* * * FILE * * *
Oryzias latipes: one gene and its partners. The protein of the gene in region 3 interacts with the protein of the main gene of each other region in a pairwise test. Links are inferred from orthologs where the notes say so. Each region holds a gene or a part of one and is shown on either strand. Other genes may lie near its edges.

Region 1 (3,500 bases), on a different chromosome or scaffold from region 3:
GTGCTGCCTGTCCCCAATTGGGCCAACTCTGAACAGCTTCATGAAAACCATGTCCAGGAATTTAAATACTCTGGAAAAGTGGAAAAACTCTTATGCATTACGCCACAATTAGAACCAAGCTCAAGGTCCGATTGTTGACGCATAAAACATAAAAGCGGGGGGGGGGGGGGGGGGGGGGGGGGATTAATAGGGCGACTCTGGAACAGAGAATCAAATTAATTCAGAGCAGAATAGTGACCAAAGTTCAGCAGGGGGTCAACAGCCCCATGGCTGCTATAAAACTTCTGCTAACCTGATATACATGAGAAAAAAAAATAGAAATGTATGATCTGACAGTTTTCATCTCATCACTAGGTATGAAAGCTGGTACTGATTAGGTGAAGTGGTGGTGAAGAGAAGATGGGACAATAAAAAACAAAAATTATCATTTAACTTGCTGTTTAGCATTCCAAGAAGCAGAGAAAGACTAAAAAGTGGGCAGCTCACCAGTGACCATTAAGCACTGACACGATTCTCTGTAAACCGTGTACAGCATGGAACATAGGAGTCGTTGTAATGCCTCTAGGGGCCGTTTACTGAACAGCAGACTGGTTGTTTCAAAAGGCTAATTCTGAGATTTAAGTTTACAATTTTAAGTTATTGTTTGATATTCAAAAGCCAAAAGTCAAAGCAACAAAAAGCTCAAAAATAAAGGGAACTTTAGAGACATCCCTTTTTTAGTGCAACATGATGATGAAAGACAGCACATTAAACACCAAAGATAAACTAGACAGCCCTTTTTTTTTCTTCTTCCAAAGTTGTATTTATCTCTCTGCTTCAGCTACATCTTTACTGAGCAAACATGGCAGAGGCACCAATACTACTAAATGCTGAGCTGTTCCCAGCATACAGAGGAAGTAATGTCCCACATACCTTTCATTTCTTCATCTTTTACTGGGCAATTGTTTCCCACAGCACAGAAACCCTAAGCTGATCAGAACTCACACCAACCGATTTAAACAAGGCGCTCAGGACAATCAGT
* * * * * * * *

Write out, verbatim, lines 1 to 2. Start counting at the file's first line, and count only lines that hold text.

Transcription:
Oryzias latipes: one gene and its partners. The protein of the gene in region 3 interacts with the protein of the main gene of each other region in a pairwise test. Links are inferred from orthologs where the notes say so. Each region holds a gene or a part of one and is shown on either strand. Other genes may lie near its edges.

Region 1 (3,500 bases), on a different chromosome or scaffold from region 3: